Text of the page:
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LDS missionary Siosiua Andrew Taufa remembered as humble, valiant at funeral service

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WEST VALLEY — Elder Siosiua Andrew Taufa, 20, was remembered Friday as a humble young man who was a valiant servant to the Lord.

Elder Taufa had been serving as a missionary for The Church of Jesus Christ of Latter-day Saints in the Guatemala Retalhuleu Mission for 18 months. A tragic electrical accident took his life last week after he came in contact with a high-voltage wire while mending the roof of his apartment.

Funeral services were held for Taufa at an LDS Church building in West Valley Friday. Elder Russell M. Nelson of the Quorum of the Twelve and Elder Mervyn B. Arnold of the Seventy spoke at the funeral service along with Governor Gary R. Herbert. Elder John H. Groberg, an emeritus member of the Seventy, was also in attendance.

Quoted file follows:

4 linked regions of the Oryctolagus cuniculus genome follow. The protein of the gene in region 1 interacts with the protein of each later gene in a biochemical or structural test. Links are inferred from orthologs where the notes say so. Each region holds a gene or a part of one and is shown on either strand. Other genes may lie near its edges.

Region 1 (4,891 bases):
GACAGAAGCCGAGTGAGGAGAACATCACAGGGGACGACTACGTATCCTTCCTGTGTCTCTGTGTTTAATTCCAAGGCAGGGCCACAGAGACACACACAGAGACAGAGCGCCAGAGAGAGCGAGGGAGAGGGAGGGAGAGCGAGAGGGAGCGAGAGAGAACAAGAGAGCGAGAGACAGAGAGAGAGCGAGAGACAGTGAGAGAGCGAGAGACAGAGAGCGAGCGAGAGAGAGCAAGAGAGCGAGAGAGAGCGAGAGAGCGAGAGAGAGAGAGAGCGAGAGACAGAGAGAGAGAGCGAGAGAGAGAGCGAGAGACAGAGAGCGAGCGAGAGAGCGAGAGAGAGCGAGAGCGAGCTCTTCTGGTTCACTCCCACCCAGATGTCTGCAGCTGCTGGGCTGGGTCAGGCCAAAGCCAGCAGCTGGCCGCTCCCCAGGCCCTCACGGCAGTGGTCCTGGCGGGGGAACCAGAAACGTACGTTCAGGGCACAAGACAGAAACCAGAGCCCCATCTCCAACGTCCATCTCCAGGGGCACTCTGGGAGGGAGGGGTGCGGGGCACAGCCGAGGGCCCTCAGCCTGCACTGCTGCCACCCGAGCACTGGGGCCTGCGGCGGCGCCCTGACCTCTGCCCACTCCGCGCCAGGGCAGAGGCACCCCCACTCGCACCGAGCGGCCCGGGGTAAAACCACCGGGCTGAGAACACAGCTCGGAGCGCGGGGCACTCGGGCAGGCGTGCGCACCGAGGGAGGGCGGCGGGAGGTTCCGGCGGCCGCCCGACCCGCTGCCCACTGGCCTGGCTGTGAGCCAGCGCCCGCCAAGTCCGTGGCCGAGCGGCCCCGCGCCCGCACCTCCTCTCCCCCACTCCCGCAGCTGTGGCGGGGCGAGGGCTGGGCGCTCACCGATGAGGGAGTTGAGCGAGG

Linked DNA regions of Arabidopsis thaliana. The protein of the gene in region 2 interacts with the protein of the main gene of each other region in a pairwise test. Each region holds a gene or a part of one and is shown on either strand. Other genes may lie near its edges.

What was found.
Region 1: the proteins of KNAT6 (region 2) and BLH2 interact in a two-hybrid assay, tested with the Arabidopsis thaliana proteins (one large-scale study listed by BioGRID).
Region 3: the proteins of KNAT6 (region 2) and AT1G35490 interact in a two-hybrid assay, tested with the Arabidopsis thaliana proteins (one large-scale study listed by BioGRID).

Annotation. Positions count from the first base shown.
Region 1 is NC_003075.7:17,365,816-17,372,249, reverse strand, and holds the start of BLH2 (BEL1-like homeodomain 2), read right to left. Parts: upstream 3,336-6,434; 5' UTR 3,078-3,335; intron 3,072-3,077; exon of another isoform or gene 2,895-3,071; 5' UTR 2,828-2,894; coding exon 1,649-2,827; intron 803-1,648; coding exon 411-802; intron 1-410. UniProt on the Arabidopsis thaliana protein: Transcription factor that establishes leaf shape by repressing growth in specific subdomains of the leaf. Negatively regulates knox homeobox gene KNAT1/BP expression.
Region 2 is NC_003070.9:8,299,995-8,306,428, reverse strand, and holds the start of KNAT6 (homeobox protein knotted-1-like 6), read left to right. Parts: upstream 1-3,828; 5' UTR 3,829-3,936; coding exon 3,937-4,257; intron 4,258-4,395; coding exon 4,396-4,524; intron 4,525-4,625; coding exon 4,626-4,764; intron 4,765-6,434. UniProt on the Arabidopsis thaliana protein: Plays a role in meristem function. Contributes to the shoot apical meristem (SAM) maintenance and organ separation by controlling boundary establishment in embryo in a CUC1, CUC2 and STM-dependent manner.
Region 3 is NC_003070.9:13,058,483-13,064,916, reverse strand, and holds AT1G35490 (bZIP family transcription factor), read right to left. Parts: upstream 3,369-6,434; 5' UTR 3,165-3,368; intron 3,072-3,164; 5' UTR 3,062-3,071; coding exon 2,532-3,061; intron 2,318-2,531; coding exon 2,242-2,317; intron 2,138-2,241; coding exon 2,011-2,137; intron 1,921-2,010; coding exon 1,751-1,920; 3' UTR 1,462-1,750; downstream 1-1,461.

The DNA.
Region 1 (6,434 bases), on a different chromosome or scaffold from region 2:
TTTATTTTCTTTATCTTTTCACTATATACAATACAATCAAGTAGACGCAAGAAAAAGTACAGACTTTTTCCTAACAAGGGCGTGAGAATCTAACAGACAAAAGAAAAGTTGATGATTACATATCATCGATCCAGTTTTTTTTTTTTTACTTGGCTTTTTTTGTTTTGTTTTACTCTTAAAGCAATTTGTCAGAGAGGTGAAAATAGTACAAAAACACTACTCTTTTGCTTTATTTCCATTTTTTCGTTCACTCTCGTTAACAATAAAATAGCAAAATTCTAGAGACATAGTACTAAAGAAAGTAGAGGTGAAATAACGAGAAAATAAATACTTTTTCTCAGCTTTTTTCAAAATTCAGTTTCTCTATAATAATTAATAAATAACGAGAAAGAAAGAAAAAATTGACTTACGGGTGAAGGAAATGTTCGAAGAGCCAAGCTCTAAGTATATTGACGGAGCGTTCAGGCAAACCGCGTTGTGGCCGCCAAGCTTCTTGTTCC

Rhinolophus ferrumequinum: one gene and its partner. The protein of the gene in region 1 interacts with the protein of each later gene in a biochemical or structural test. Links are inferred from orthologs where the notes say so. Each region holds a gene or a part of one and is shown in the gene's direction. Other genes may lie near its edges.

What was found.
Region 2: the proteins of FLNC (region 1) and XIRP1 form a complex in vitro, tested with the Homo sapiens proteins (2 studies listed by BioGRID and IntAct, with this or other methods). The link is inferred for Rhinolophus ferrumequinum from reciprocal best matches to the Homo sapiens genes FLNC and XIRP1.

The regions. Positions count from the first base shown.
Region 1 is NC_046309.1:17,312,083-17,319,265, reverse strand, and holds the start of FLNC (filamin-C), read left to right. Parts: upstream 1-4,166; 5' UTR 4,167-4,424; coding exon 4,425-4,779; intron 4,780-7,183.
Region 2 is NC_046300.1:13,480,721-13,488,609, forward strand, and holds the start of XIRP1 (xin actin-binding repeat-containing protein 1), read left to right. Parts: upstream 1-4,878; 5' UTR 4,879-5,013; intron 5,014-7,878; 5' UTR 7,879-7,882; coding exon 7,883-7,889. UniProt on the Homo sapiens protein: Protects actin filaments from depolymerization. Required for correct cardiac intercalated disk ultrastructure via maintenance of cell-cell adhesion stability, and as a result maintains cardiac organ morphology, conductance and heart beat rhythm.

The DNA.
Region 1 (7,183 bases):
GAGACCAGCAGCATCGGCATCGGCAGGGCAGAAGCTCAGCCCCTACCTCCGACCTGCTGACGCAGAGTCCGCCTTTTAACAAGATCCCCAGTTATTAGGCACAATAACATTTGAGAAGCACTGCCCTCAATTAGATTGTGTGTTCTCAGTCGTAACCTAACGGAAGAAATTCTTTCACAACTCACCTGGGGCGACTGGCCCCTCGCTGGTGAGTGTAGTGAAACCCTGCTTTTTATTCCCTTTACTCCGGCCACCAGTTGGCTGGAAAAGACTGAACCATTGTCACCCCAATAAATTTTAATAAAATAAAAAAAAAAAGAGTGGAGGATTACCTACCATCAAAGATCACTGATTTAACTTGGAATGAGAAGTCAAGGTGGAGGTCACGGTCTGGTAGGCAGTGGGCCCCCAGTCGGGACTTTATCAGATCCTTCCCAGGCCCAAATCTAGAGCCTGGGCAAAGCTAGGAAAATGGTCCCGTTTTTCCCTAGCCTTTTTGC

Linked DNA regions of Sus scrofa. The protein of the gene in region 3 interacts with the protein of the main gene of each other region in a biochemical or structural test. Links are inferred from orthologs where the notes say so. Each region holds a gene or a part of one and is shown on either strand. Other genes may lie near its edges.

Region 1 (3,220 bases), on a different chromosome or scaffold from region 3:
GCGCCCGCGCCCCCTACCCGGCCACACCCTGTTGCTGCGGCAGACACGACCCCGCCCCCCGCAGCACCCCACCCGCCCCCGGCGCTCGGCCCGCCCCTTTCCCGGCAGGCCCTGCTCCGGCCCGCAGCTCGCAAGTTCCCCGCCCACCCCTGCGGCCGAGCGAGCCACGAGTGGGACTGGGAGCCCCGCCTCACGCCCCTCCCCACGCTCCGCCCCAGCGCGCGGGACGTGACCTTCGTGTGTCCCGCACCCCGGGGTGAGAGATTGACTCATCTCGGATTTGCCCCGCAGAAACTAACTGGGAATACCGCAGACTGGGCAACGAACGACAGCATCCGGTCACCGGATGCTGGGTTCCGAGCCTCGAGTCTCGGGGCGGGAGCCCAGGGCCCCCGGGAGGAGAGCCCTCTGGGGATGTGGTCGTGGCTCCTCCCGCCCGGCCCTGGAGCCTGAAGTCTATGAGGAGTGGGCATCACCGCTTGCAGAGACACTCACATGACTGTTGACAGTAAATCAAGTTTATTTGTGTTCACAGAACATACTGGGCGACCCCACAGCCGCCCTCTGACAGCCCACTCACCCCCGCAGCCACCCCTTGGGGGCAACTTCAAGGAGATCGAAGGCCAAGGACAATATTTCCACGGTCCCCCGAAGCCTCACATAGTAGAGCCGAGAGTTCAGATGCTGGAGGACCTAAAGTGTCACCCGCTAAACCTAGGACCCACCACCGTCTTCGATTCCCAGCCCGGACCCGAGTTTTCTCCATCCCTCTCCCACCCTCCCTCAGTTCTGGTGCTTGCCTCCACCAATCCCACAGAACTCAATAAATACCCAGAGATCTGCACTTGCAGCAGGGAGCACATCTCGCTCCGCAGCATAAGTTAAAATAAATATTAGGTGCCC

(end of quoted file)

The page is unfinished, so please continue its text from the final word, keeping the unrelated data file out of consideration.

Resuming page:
Family and friends gathered around parents Aiveni Mosese Taufa and Sulieti Fusi Taufa and their four children before and throughout the service. Some of the talks and musical numbers were given in Tongan, with translation provided by the Sereni Care Funeral Home.

Both parents spoke, remembering and celebrating their son's life.

Sulieti Taufa spoke of her son's love for football. He had even promised his mother he would play professionally and buy her everything she ever wanted. But knowing missions would be important, Sulieti Taufa said she always taught her sons to make the Lord and mission service their first priority.

"I knew football meant a lot," Sulieti Taufa said, "but he knew he had to serve."

Sulieti Taufa reflected on the first month of her son's mission, noting that she did not have any contact with him in that time. Feeling concerned, she contacted his mission leaders to confirm his safety. They assured her that he was safe and that they would make sure he got in contact with her shortly.